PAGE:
Awards include: Winner Asian American International Film Festival Screenplay Competition, Stephen N. Gershenson Scholarship in Screenwriting, ABC/Disney Fellowship semi-finalist, SF Weekly Black Box Award for Best Play and the Asian American Arts Foundation Theater Grant.

Isaac is also a CAPE Foundation New Writers Award Finalist for Television.

Isaac is the writer and producer of the indie film 1,001 Ways to Enjoy the Missionary Position starring Amanda Plummer.

Isaac’s debut novel The Repatriation of Henry Chin tells the story of an Asian American pharmacist and his daughter who go on the run to escape pursuit from the government as terrorists.

He is also the author of Death in Chinatown, a contemporary thriller about a brewing fictional Chinatown gang war.

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ABOUT THE NARRATOR:

Anthony Lee has been told that his voice is deep, resonant, smooth, and clear. Yet, it would be years before he would finally embrace that gift and start using it artistically.

A native of California, Anthony grew up with an equal fascination for knowledge and leisure. He would enjoy studying various subjects in school as well as doing fun things in his spare time. His motivation for success and happiness helped him achieve a solid education, a successful job, and a new life to live as his reward for years of hard work.

His decision to try voice acting came after receiving plenty of compliments about his vocal quality over a short amount of time. Whether those words came from friends or strangers, he could no longer deny the possibility that there may be something special about his voice. Hence, from October 2015 to June 2016, Anthony enrolled in night and weekend classes at Elaine Clark’s Voice One Academy in San Francisco, where he trained in the art of voiceover for narrations, commercials, and characters. He thoroughly enjoyed honing his voice for things like audiobooks, technical materials, corporate narrations, e-learning modules, documentaries, commercials, promos, animations, video games, and talking products. Overall, he considers his journey into voiceover to be very rewarding, not just for what he learned but also for the great instructors and classmates he met along the way.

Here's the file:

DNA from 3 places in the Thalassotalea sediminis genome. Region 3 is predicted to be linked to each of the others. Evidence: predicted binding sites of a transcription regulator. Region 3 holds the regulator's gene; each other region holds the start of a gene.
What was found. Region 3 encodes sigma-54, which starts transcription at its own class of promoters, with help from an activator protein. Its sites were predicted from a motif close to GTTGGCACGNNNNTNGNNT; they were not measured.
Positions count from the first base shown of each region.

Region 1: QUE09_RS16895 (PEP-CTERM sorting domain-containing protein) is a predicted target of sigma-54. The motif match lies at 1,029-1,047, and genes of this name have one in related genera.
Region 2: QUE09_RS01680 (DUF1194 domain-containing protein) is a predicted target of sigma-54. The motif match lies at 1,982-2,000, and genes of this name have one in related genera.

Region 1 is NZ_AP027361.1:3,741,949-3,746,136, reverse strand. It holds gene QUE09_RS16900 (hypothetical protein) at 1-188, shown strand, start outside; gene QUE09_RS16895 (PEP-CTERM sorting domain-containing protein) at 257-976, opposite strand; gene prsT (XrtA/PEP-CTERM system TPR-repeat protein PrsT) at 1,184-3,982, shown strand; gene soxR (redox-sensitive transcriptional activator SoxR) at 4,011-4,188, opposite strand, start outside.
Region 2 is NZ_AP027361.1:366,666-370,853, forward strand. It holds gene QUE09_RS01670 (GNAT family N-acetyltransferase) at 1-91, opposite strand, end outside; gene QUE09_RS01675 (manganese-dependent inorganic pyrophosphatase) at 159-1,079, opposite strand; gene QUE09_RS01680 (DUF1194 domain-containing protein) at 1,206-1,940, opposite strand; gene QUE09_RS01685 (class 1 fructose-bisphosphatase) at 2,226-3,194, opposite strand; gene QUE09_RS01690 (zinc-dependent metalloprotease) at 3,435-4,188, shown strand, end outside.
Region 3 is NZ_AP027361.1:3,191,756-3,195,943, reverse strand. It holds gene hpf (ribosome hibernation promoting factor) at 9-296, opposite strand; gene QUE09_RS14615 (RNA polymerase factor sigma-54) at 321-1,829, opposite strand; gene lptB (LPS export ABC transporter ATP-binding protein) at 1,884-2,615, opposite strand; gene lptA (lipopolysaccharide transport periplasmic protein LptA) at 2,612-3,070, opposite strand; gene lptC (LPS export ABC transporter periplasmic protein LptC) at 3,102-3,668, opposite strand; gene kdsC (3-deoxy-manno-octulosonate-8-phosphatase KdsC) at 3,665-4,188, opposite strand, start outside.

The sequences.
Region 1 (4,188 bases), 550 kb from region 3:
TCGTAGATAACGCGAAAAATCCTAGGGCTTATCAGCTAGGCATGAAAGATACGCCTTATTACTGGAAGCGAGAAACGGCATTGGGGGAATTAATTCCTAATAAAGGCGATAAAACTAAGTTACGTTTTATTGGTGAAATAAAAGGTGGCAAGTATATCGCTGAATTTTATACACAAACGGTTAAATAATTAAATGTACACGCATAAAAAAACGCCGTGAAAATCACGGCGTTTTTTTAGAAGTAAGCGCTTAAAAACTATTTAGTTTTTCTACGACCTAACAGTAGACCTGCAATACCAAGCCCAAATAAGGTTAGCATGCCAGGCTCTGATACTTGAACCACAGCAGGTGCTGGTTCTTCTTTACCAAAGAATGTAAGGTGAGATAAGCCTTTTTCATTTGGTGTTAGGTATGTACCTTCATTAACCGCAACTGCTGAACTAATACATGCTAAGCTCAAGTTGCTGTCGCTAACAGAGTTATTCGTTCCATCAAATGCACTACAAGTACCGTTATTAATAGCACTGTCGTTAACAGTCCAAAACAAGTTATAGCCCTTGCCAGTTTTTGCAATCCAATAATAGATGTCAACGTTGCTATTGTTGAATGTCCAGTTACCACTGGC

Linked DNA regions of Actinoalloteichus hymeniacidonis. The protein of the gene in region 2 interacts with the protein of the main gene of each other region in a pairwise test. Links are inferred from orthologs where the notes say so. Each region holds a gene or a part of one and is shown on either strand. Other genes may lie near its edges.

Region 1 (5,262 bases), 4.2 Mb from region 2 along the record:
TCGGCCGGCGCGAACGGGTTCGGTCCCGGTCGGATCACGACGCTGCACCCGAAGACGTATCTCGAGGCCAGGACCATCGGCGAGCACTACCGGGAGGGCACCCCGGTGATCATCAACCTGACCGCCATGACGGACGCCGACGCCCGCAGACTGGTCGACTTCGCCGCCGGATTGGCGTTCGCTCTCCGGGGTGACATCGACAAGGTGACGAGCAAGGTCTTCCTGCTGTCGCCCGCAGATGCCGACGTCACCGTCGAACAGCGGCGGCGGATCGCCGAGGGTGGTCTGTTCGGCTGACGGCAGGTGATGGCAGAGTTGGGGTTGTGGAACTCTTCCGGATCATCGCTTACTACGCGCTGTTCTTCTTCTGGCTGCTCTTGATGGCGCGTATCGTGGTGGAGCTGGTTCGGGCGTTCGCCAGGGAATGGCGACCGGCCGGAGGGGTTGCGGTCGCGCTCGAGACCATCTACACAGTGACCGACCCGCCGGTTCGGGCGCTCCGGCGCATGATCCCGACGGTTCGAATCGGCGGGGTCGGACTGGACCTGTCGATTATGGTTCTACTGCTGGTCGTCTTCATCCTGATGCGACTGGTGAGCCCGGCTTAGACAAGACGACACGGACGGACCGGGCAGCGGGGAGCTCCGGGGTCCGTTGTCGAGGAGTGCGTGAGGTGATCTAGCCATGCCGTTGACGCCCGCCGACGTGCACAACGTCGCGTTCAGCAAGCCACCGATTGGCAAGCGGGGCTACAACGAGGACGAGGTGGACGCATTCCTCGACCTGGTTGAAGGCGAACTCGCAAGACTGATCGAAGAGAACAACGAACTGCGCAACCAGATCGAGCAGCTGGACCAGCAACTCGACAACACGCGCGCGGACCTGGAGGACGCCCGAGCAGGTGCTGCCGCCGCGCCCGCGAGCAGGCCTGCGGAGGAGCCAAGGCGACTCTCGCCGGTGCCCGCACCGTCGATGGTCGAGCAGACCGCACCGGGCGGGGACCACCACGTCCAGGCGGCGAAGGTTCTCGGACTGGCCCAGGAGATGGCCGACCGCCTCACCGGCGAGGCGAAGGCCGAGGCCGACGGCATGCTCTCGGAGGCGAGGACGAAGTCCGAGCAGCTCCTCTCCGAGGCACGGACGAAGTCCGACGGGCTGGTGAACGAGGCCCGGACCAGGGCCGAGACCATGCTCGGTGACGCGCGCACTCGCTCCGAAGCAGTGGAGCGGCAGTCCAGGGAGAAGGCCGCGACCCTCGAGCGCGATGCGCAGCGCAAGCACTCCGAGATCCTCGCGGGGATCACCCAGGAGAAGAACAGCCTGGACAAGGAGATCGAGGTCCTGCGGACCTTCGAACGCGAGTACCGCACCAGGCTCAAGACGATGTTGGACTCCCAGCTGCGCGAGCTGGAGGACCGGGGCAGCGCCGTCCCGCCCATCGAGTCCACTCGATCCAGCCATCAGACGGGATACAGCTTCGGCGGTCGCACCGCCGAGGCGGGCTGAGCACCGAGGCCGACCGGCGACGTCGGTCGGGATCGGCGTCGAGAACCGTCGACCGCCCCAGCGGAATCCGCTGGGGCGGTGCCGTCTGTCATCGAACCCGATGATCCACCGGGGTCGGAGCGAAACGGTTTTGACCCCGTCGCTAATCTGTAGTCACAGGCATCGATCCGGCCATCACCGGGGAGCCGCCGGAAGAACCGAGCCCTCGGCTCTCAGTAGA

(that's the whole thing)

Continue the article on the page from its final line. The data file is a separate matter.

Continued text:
Now with professional voice training, Anthony is stepping out into the world to lend his voice. He loves to take virtually any kind of script and work to deliver the message in a suitable way. His enthusiasm for voiceover makes him strive to be a versatile actor in the craft. Every time he is given an opportunity to provide a voice, he hopes to leave a lasting positive impact.

When he is not doing voice work, Anthony enjoys playing chess, ice hockey, pool, Sudoku, and video games, as well as watching movies, reading about random topics on the Internet, and traveling. He lives in Northern California.

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THE GRAVEYARD GIRL and the BONEYARD BOY is a YA Enthralling Page Turner Everyone Will LOVE!!!

Title: THE GRAVEYARD GIRL AND THE BONEYARD BOY

Author: MARTIN MATTHEWS

Genre: YOUNG ADULT FICTION, CONTEMPORARY FICTION

Length: 366 PAGES

Publisher: BLACK ROSE WRITING

Received From: NETGALLEY

Release Date: DECEMBER 7, 2017

ISBN: 9781612969749

Price: $6.99 (EBOOK)

Rating: 5 OUT OF 5 STARS ⭐⭐⭐⭐⭐

DESCRIPTION:

16-year-old albino Drake Stevenson lives a life alone in his world of video games and comic books, dreaming of one day saving a real princess. But fantasy becomes reality when his lawyer father suffers a heart attack, and the Stevensons are forced to move to flyover country in order to take up the family business: Stewardship of the oldest and largest cemetery in the state.

There, among the weeping angels and willows of Centralia Cemetery, Drake meets Scarlet, an unusual girl who needs his help to find her killer.

Complicated by his albinism, a mentally unstable sister bent on high school domination at any cost, and a jock with a deadly secret, Drake sets out to find the shattering truth about a murder no one will speak of, to help a girl no one can see.

MY REVIEW:

What drew me to this book initially was the intriguing title: THE GRAVEYARD GIRL AND THE BONEYARD BOY. Then I read the first paragraph and I was captivated. The book begins like this: